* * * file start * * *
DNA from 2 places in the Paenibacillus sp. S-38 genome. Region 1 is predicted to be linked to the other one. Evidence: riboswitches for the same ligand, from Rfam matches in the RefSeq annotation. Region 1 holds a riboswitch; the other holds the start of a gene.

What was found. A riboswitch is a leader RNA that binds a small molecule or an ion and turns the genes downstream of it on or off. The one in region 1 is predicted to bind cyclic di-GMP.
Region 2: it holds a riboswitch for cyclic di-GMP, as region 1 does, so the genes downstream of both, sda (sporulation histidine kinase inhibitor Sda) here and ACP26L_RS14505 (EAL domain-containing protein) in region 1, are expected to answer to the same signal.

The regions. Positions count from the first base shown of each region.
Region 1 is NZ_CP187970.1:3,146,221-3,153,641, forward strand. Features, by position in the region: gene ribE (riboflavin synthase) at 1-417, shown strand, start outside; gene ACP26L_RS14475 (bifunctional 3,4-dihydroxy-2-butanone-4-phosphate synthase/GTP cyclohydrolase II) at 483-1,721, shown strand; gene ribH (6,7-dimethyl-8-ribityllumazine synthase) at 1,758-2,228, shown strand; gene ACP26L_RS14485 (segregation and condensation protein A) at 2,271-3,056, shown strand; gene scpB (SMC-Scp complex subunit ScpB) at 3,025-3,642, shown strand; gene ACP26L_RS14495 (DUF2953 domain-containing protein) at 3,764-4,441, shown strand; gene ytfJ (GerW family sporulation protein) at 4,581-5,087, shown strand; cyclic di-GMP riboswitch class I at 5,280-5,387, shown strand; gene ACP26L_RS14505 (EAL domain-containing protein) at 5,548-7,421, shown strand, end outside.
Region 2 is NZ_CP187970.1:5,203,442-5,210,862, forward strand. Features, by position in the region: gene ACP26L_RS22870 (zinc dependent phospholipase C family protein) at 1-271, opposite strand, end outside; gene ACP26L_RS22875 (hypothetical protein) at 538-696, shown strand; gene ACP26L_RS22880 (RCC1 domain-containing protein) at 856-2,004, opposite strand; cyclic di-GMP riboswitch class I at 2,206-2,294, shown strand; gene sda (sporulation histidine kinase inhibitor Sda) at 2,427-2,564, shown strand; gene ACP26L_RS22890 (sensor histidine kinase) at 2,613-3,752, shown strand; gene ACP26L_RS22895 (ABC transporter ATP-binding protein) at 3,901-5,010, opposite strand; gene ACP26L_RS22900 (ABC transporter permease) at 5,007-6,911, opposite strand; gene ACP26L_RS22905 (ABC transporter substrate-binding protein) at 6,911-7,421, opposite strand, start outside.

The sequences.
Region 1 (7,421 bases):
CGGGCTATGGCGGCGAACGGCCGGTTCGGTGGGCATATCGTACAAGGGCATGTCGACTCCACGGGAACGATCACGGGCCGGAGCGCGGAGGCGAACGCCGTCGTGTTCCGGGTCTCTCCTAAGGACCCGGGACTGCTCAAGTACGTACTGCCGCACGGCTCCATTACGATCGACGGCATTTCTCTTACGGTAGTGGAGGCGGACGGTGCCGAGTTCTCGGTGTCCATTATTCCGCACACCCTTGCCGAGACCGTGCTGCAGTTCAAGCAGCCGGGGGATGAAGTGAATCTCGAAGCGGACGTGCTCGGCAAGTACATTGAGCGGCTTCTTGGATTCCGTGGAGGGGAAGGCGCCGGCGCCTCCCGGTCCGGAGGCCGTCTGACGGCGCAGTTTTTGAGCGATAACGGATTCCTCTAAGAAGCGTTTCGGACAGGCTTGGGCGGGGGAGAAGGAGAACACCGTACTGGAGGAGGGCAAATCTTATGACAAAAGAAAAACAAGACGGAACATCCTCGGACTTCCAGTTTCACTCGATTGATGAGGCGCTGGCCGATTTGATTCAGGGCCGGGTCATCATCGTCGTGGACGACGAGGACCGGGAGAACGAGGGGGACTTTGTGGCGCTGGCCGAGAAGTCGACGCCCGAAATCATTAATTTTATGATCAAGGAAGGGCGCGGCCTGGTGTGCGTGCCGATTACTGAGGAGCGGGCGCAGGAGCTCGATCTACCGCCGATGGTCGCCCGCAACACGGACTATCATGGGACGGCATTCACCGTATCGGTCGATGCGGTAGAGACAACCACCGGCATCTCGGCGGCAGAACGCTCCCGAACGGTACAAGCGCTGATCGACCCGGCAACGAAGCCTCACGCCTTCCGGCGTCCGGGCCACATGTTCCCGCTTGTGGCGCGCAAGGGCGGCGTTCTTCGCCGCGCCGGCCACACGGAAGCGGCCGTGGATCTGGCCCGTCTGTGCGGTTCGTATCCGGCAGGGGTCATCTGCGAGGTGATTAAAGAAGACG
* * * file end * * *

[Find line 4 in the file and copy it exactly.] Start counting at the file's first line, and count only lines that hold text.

The regions. Positions count from the first base shown of each region.